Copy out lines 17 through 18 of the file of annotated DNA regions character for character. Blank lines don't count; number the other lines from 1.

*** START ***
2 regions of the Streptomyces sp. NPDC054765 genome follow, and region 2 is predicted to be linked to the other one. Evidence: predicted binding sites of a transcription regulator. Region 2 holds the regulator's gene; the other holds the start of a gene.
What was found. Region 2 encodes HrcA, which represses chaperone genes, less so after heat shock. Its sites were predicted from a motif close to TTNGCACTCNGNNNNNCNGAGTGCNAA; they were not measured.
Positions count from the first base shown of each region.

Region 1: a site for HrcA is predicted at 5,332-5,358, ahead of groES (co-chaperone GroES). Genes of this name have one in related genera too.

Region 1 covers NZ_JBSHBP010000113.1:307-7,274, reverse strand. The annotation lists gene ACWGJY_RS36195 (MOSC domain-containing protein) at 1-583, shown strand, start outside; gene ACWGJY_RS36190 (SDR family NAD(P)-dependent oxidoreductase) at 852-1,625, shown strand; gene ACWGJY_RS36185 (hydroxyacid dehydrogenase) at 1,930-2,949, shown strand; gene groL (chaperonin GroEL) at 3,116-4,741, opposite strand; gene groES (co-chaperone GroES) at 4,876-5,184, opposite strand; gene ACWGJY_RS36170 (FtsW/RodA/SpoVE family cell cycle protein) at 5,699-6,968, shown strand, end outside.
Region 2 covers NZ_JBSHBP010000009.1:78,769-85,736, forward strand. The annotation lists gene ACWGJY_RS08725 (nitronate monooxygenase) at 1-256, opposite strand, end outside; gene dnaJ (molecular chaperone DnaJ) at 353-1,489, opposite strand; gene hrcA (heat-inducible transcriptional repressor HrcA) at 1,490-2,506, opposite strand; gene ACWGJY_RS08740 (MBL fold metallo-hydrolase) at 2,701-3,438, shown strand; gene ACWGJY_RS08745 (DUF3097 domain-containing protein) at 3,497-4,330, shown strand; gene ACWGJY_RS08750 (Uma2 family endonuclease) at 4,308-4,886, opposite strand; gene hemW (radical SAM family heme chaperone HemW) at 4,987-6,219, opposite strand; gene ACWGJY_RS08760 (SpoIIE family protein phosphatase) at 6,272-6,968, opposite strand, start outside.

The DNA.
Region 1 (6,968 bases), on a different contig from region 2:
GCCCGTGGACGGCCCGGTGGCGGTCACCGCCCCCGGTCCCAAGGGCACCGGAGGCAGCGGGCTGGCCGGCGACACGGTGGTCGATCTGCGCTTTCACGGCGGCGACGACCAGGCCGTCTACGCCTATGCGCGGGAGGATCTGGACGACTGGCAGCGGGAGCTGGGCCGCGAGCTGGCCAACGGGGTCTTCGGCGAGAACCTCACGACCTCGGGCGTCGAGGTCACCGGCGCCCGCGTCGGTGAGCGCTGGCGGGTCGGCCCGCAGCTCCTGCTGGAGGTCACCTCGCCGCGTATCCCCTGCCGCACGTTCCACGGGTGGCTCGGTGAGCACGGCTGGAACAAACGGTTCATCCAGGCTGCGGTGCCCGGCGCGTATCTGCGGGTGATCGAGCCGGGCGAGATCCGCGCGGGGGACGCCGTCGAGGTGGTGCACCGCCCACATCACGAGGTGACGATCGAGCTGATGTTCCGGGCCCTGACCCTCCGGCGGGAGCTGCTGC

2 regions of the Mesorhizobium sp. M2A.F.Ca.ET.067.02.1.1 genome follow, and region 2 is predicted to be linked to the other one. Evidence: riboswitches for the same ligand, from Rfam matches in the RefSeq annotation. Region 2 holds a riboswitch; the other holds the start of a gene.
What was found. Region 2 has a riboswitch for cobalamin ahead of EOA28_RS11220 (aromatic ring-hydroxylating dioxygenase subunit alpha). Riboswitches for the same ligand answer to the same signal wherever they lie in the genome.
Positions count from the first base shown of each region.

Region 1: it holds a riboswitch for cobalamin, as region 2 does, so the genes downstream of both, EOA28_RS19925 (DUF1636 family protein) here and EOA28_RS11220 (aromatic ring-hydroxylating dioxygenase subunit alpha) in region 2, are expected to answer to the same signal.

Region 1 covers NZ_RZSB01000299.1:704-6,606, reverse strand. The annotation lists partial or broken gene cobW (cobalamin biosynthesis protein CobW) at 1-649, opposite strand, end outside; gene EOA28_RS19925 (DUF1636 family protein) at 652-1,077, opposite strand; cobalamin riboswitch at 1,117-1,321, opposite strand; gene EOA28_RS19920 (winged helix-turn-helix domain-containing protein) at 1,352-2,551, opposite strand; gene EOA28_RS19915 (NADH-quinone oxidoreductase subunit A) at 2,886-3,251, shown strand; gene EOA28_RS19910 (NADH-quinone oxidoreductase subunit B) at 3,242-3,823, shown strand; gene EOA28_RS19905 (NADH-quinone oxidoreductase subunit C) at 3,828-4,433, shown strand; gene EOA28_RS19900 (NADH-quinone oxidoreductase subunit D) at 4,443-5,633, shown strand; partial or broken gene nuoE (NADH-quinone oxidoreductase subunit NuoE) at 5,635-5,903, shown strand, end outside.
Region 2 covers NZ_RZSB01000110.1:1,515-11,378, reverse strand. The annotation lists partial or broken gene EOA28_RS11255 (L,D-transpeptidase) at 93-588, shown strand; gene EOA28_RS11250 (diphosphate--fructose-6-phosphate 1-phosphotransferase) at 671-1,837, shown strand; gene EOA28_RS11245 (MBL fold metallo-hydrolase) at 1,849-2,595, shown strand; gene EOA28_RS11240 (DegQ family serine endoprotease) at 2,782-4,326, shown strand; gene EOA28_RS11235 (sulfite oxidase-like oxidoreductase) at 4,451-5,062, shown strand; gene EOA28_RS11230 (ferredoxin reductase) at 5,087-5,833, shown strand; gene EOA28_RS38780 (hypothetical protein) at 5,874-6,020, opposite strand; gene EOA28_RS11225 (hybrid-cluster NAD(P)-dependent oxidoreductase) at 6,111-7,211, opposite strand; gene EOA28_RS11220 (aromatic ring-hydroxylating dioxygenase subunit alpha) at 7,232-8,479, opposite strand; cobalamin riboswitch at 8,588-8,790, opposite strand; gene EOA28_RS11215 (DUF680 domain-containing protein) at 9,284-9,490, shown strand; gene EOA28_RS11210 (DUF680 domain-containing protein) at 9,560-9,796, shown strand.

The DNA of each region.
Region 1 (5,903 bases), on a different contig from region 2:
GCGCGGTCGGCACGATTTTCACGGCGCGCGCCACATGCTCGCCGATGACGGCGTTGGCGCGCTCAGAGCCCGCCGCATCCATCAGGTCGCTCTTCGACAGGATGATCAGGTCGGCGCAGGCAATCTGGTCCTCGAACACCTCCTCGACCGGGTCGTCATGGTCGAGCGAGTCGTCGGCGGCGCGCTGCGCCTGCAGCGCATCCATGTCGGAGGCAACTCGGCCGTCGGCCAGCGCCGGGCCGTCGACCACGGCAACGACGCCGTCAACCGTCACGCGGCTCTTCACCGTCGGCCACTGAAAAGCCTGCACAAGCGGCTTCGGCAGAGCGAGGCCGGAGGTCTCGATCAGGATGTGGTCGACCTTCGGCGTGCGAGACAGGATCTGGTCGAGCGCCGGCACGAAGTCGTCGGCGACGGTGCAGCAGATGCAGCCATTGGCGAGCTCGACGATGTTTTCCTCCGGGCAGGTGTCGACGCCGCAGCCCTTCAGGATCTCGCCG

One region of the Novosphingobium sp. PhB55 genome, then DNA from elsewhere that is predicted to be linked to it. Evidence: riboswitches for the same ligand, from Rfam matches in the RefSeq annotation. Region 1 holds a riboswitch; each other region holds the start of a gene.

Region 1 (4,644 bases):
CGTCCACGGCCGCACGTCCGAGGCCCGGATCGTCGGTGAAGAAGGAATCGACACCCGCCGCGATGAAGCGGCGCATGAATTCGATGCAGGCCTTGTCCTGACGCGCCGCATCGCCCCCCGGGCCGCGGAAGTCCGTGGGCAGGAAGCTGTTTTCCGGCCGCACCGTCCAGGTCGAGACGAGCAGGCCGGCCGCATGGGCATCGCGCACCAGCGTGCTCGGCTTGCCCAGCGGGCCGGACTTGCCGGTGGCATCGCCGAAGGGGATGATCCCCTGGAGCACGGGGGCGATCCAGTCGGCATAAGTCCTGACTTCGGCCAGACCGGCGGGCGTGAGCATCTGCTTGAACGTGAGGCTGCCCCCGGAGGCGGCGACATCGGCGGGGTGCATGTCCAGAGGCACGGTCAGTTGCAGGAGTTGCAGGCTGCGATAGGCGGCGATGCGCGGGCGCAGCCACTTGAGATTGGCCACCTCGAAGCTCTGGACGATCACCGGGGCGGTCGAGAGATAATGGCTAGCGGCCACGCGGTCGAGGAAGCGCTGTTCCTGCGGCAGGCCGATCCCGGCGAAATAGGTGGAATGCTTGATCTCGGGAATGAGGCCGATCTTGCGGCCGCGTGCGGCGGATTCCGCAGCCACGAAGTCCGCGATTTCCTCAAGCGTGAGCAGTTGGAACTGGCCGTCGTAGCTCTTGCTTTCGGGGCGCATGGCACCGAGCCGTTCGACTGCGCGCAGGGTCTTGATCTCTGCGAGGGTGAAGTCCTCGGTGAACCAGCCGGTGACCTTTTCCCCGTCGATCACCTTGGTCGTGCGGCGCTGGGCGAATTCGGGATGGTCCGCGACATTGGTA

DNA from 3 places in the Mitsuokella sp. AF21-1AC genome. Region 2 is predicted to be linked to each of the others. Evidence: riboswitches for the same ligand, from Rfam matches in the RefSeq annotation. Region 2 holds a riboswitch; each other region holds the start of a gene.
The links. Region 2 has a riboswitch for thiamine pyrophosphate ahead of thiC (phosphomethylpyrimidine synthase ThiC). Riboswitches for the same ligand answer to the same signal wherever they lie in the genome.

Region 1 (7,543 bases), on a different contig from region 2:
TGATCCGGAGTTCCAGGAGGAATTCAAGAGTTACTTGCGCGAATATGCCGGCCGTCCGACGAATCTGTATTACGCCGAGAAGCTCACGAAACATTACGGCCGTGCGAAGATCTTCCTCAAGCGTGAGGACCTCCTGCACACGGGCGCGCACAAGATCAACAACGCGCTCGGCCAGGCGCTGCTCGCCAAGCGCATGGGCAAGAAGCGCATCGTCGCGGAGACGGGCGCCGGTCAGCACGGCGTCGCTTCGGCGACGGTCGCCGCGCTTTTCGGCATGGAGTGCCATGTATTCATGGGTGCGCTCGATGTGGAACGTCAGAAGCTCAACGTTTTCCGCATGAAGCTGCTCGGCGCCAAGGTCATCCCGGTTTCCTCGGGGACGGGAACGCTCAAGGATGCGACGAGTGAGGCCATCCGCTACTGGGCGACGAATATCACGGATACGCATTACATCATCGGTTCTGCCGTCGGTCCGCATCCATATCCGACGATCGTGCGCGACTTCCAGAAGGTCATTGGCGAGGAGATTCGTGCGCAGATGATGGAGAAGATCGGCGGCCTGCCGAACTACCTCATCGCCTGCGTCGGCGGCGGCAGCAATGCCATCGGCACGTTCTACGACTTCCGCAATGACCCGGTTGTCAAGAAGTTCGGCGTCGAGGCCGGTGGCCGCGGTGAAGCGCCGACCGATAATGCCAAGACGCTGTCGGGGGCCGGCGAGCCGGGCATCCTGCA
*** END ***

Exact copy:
Region 1 (5,903 bases), on a different contig from region 2:
GCGCGGTCGGCACGATTTTCACGGCGCGCGCCACATGCTCGCCGATGACGGCGTTGGCGCGCTCAGAGCCCGCCGCATCCATCAGGTCGCTCTTCGACAGGATGATCAGGTCGGCGCAGGCAATCTGGTCCTCGAACACCTCCTCGACCGGGTCGTCATGGTCGAGCGAGTCGTCGGCGGCGCGCTGCGCCTGCAGCGCATCCATGTCGGAGGCAACTCGGCCGTCGGCCAGCGCCGGGCCGTCGACCACGGCAACGACGCCGTCAACCGTCACGCGGCTCTTCACCGTCGGCCACTGAAAAGCCTGCACAAGCGGCTTCGGCAGAGCGAGGCCGGAGGTCTCGATCAGGATGTGGTCGACCTTCGGCGTGCGAGACAGGATCTGGTCGAGCGCCGGCACGAAGTCGTCGGCGACGGTGCAGCAGATGCAGCCATTGGCGAGCTCGACGATGTTTTCCTCCGGGCAGGTGTCGACGCCGCAGCCCTTCAGGATCTCGCCG